If it’s not clear from the ‘hilarious’ title I came up with (before having my morning tea lol) what I want to talk about in today’s post…it’s not you, it’s me lol! But anyway, I’m talking about Déjà vu– a french phrase meaning ‘already seen’! And why am I suddenly interested in this phenomenon you might ask, well that’s because I’ve been experiencing this bizarre feeling of ‘wait, didn’t this already happen before?’ more frequently than before! And so, I was curious what it meant
( am I more stressed and overworked than I realized? is my brain broken?) and did a completely unnecessary dive on the internet to learn more about this phenomenon. A part of what fueled this reading marathon (if you’d even call it that) was that I wanted to take a small break from reading scientific literature from my own discipline and figured, this would be a perfect chance to do so haha! 😀
So as you’d notice, this blog is pretty much an information/thoughts dump after I spent an afternoon learning more about this ‘spooky’ sensation. To put it simply, it is when you feel like you’ve done something or experienced something before. While my main goal was to learn what science thinks about Déjà vu, I did find a few articles and online chatting threads where people seemed to interpret it in more of a paranormal context, which I thought was interesting haha! Here’s a thread from Witchipedia for example.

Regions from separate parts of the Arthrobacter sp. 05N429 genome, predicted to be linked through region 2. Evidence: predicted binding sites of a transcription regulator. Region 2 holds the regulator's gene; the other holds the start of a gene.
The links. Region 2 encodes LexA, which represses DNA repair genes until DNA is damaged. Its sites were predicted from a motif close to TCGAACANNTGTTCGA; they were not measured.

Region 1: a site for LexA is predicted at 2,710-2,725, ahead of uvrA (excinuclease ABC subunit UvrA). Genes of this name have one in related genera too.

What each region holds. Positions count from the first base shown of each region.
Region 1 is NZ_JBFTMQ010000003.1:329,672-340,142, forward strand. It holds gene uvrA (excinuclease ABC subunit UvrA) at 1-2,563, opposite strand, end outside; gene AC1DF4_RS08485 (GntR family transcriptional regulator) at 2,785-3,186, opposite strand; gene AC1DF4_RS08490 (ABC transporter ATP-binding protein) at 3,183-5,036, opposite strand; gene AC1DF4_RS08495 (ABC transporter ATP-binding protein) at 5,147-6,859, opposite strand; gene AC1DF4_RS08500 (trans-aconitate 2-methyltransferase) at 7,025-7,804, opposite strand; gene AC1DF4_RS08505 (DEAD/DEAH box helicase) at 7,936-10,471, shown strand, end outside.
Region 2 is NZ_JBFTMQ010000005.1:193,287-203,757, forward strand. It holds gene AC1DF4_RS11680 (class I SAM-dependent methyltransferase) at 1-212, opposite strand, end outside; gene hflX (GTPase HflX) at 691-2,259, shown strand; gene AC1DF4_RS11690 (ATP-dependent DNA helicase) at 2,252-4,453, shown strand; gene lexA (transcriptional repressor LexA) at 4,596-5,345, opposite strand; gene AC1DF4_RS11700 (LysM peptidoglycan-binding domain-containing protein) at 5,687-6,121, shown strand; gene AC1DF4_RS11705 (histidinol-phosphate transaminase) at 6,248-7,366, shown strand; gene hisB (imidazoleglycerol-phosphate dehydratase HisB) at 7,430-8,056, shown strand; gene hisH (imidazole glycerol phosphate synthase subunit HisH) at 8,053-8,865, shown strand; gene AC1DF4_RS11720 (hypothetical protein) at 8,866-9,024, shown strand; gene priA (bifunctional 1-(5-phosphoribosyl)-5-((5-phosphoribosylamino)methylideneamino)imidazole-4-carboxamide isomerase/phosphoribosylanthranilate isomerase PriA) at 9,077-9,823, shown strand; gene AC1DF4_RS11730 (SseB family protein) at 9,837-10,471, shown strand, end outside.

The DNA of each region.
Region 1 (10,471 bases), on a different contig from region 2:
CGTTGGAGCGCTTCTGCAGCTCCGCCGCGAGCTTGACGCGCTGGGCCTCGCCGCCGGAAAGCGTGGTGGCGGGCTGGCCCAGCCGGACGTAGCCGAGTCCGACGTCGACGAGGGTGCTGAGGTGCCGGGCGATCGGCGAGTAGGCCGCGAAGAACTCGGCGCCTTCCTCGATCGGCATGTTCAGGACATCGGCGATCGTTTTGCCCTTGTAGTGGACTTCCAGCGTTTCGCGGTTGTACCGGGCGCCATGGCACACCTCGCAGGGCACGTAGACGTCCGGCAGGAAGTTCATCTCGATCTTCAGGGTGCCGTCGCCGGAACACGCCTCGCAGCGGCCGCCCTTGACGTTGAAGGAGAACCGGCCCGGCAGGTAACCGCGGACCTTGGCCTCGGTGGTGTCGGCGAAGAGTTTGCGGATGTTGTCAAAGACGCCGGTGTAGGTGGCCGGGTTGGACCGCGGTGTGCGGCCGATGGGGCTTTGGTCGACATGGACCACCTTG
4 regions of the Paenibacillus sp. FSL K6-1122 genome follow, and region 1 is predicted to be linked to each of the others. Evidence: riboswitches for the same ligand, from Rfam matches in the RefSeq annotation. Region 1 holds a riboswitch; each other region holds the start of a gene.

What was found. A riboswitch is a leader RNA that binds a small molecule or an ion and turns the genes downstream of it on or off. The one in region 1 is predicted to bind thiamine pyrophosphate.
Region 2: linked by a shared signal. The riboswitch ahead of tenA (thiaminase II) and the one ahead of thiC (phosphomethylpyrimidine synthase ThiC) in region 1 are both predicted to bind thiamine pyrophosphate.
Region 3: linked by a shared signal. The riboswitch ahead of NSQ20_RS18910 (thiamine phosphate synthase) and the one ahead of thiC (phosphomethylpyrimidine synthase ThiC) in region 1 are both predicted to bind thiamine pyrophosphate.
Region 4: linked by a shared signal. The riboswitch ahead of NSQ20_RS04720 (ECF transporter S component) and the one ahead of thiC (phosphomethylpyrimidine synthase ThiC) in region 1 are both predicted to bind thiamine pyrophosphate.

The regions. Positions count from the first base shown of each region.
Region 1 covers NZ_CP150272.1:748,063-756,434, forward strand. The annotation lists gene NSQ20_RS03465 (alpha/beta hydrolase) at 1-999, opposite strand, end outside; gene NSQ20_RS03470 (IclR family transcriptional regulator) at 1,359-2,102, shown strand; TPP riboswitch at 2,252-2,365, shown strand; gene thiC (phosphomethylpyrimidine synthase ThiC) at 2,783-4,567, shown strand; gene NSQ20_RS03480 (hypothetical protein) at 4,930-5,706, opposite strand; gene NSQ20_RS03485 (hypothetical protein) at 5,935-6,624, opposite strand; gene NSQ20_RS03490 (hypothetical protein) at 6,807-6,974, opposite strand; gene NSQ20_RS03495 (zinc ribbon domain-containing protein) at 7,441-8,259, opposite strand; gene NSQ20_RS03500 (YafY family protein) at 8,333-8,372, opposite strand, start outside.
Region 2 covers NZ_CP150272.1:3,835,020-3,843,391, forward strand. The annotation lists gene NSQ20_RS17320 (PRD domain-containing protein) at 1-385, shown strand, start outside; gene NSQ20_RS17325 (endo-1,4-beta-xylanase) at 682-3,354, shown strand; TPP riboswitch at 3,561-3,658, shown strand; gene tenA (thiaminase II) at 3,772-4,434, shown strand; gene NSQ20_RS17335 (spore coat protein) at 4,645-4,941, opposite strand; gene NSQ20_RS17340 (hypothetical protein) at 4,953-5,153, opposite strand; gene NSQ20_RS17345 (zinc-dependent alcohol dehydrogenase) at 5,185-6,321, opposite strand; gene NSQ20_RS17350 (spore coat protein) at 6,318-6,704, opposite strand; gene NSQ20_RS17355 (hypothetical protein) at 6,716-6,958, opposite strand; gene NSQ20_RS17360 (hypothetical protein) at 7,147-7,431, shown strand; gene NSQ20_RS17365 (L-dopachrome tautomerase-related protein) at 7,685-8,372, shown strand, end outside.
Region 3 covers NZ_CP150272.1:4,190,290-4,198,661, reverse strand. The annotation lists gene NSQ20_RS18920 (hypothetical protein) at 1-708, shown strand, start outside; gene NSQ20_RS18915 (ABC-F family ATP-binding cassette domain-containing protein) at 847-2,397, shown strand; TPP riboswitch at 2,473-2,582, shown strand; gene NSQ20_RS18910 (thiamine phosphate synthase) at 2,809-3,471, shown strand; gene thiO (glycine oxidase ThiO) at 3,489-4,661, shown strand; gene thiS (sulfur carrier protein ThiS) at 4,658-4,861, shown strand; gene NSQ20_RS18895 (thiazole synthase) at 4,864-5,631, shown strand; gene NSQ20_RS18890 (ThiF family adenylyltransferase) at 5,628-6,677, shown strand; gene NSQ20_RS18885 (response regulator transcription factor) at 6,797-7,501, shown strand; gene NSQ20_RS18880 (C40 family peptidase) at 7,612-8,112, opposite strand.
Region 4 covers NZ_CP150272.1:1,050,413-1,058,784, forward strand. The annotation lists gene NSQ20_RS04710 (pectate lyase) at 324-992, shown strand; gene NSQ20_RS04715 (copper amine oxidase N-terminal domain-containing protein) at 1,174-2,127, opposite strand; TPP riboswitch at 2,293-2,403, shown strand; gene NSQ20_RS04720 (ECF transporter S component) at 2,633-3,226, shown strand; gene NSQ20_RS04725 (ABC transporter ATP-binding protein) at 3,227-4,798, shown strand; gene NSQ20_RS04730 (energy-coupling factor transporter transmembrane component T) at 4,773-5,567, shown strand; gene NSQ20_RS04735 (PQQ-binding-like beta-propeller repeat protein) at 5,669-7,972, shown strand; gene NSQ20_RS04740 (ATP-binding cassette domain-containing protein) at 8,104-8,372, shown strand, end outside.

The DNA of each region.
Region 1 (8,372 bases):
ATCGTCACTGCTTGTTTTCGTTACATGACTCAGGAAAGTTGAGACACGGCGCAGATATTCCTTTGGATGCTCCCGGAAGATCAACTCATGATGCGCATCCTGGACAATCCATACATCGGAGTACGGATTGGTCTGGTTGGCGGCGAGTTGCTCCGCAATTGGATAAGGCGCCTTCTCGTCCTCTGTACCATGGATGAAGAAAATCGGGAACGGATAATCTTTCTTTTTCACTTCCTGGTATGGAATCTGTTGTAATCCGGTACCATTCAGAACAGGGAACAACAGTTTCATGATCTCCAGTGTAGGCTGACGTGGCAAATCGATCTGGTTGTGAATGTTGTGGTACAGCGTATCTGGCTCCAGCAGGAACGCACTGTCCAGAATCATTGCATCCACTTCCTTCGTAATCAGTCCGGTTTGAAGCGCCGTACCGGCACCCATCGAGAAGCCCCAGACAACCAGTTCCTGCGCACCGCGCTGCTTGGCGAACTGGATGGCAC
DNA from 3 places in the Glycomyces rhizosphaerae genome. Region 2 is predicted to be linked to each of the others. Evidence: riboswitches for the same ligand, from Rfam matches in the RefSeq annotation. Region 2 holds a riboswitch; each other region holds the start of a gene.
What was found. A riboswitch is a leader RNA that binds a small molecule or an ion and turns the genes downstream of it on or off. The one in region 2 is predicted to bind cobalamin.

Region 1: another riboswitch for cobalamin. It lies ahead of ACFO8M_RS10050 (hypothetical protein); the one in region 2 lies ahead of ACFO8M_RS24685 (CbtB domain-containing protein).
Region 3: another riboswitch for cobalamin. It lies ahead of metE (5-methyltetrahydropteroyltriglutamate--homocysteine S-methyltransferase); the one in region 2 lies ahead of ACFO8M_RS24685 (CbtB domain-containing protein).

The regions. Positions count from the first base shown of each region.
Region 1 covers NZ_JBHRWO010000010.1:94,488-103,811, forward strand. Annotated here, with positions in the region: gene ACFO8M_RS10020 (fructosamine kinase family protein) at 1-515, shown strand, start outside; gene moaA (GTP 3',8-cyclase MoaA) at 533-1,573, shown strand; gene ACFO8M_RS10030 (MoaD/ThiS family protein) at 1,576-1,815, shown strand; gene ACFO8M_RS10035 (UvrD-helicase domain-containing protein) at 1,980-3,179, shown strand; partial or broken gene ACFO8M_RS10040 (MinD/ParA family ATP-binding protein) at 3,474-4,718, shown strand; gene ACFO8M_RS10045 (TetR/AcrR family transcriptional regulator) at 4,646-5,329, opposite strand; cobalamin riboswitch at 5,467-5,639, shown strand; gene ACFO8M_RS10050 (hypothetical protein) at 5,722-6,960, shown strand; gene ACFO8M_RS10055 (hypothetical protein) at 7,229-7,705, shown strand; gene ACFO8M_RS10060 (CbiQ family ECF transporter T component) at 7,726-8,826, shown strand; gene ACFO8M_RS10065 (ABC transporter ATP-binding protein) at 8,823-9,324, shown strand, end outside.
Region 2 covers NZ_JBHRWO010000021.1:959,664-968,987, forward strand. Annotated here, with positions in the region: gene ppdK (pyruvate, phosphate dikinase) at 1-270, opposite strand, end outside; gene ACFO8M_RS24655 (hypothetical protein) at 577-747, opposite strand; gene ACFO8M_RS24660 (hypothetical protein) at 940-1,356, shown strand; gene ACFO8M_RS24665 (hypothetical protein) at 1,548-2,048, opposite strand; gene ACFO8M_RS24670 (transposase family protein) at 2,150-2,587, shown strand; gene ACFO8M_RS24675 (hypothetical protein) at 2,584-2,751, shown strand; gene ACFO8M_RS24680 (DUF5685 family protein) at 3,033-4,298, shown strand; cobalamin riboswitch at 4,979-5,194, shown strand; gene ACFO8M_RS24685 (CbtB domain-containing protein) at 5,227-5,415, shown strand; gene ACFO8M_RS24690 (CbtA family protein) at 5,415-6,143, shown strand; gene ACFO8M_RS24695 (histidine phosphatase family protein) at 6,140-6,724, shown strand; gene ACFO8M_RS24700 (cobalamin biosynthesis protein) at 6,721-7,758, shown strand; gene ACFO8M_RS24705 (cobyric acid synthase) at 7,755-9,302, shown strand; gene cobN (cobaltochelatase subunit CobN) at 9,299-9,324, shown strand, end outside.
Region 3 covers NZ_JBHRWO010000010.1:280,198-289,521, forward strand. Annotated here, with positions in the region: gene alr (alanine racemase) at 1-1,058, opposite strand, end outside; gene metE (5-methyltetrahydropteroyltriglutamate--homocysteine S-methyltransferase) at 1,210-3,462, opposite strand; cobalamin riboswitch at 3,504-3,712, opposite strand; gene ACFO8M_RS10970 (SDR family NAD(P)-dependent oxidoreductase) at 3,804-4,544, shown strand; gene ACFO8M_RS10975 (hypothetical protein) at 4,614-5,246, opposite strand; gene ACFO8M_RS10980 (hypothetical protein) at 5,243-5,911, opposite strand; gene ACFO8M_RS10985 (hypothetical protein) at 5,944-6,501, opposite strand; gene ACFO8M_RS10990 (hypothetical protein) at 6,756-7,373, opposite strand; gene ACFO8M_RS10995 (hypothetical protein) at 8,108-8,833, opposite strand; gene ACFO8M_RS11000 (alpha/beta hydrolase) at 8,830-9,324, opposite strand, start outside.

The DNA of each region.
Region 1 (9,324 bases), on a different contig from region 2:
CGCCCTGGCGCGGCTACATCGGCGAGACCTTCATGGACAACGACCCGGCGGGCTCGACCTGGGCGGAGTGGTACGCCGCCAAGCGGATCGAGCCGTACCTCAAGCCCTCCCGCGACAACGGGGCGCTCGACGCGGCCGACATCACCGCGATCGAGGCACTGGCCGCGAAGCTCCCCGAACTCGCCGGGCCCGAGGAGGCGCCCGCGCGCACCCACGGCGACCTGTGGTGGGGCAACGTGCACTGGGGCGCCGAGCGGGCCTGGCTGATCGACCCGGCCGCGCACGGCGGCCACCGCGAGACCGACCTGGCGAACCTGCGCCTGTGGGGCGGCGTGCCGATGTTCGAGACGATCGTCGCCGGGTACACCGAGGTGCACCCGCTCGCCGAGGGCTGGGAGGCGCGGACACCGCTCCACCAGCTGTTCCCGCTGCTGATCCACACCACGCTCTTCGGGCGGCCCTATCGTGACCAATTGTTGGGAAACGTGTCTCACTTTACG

Anyways, going back to the science side of this- most of the mainstream scientific research denies the paranormal (precognitive or prophetic) explanation for déjà vu, no surprises there! While, the exact reasoning behind the feeling of déjà vu is still not entirely understood (reasoning aside, it took scientists almost a century to finally settle on a term for this phenomenon lol), most of the competing theories so far support the idea of it being a memory anomaly. In other words, it’s when we encounter a situation that seems similar to an actual memory but we can’t fully recall that memory. In the end, we’re left with this feeling of familiarity that we can’t quite place. I like this explanation given by Akira O’Connor, a senior lecturer in the School of Psychology and Neuroscience at St Andrews University.
Déjà vu is basically a conflict between the sensation of familiarity and the awareness that the familiarity is incorrect. And it’s the awareness that you’re being tricked that makes déjà vu so unique compared to other memory events.